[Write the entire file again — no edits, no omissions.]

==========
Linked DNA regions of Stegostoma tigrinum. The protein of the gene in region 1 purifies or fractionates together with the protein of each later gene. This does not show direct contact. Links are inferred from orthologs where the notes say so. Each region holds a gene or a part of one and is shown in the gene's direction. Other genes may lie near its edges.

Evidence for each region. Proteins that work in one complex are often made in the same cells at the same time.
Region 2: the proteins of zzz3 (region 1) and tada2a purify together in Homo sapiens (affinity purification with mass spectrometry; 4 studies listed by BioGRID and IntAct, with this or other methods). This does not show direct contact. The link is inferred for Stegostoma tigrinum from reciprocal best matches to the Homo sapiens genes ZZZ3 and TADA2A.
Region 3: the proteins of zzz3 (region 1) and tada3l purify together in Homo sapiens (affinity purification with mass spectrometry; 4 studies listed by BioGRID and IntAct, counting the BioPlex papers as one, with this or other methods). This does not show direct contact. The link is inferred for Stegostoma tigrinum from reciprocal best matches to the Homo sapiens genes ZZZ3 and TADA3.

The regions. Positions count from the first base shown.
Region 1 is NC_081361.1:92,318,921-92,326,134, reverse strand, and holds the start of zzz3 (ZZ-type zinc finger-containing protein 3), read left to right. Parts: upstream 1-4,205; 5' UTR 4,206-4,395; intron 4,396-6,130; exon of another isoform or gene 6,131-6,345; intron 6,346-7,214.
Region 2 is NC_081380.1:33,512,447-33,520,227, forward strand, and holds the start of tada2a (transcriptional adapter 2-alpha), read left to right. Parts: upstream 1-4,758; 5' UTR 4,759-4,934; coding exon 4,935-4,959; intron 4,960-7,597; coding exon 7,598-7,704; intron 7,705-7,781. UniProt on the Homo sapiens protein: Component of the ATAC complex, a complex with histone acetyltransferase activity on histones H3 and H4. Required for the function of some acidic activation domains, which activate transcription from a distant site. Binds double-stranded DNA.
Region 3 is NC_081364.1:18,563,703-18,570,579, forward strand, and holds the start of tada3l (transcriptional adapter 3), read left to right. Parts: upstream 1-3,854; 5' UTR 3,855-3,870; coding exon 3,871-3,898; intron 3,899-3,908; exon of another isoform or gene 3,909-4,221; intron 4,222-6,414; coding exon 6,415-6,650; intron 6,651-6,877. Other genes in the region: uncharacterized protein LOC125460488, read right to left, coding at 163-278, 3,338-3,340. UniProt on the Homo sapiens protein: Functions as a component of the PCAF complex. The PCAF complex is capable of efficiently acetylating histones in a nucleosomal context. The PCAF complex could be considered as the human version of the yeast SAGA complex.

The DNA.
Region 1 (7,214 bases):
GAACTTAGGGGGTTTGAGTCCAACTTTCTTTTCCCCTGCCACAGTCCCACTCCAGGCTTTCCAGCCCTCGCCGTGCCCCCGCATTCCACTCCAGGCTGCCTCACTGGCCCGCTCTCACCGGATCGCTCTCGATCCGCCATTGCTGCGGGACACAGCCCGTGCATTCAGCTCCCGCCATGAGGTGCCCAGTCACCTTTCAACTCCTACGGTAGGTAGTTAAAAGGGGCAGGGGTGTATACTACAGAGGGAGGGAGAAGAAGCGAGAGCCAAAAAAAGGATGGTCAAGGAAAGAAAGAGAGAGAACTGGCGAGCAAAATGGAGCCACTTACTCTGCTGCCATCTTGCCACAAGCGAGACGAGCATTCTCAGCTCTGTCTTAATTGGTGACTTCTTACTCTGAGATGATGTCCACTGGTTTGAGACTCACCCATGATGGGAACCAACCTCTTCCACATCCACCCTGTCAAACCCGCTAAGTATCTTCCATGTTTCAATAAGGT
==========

Linked DNA regions of Stegostoma tigrinum. The protein of the gene in region 1 purifies or fractionates together with the protein of each later gene. This does not show direct contact. Links are inferred from orthologs where the notes say so. Each region holds a gene or a part of one and is shown in the gene's direction. Other genes may lie near its edges.

Evidence for each region. Proteins that work in one complex are often made in the same cells at the same time.
Region 2: the proteins of zzz3 (region 1) and tada2a purify together in Homo sapiens (affinity purification with mass spectrometry; 4 studies listed by BioGRID and IntAct, with this or other methods). This does not show direct contact. The link is inferred for Stegostoma tigrinum from reciprocal best matches to the Homo sapiens genes ZZZ3 and TADA2A.
Region 3: the proteins of zzz3 (region 1) and tada3l purify together in Homo sapiens (affinity purification with mass spectrometry; 4 studies listed by BioGRID and IntAct, counting the BioPlex papers as one, with this or other methods). This does not show direct contact. The link is inferred for Stegostoma tigrinum from reciprocal best matches to the Homo sapiens genes ZZZ3 and TADA3.

The regions. Positions count from the first base shown.
Region 1 is NC_081361.1:92,318,921-92,326,134, reverse strand, and holds the start of zzz3 (ZZ-type zinc finger-containing protein 3), read left to right. Parts: upstream 1-4,205; 5' UTR 4,206-4,395; intron 4,396-6,130; exon of another isoform or gene 6,131-6,345; intron 6,346-7,214.
Region 2 is NC_081380.1:33,512,447-33,520,227, forward strand, and holds the start of tada2a (transcriptional adapter 2-alpha), read left to right. Parts: upstream 1-4,758; 5' UTR 4,759-4,934; coding exon 4,935-4,959; intron 4,960-7,597; coding exon 7,598-7,704; intron 7,705-7,781. UniProt on the Homo sapiens protein: Component of the ATAC complex, a complex with histone acetyltransferase activity on histones H3 and H4. Required for the function of some acidic activation domains, which activate transcription from a distant site. Binds double-stranded DNA.
Region 3 is NC_081364.1:18,563,703-18,570,579, forward strand, and holds the start of tada3l (transcriptional adapter 3), read left to right. Parts: upstream 1-3,854; 5' UTR 3,855-3,870; coding exon 3,871-3,898; intron 3,899-3,908; exon of another isoform or gene 3,909-4,221; intron 4,222-6,414; coding exon 6,415-6,650; intron 6,651-6,877. Other genes in the region: uncharacterized protein LOC125460488, read right to left, coding at 163-278, 3,338-3,340. UniProt on the Homo sapiens protein: Functions as a component of the PCAF complex. The PCAF complex is capable of efficiently acetylating histones in a nucleosomal context. The PCAF complex could be considered as the human version of the yeast SAGA complex.

The DNA.
Region 1 (7,214 bases):
GAACTTAGGGGGTTTGAGTCCAACTTTCTTTTCCCCTGCCACAGTCCCACTCCAGGCTTTCCAGCCCTCGCCGTGCCCCCGCATTCCACTCCAGGCTGCCTCACTGGCCCGCTCTCACCGGATCGCTCTCGATCCGCCATTGCTGCGGGACACAGCCCGTGCATTCAGCTCCCGCCATGAGGTGCCCAGTCACCTTTCAACTCCTACGGTAGGTAGTTAAAAGGGGCAGGGGTGTATACTACAGAGGGAGGGAGAAGAAGCGAGAGCCAAAAAAAGGATGGTCAAGGAAAGAAAGAGAGAGAACTGGCGAGCAAAATGGAGCCACTTACTCTGCTGCCATCTTGCCACAAGCGAGACGAGCATTCTCAGCTCTGTCTTAATTGGTGACTTCTTACTCTGAGATGATGTCCACTGGTTTGAGACTCACCCATGATGGGAACCAACCTCTTCCACATCCACCCTGTCAAACCCGCTAAGTATCTTCCATGTTTCAATAAGGT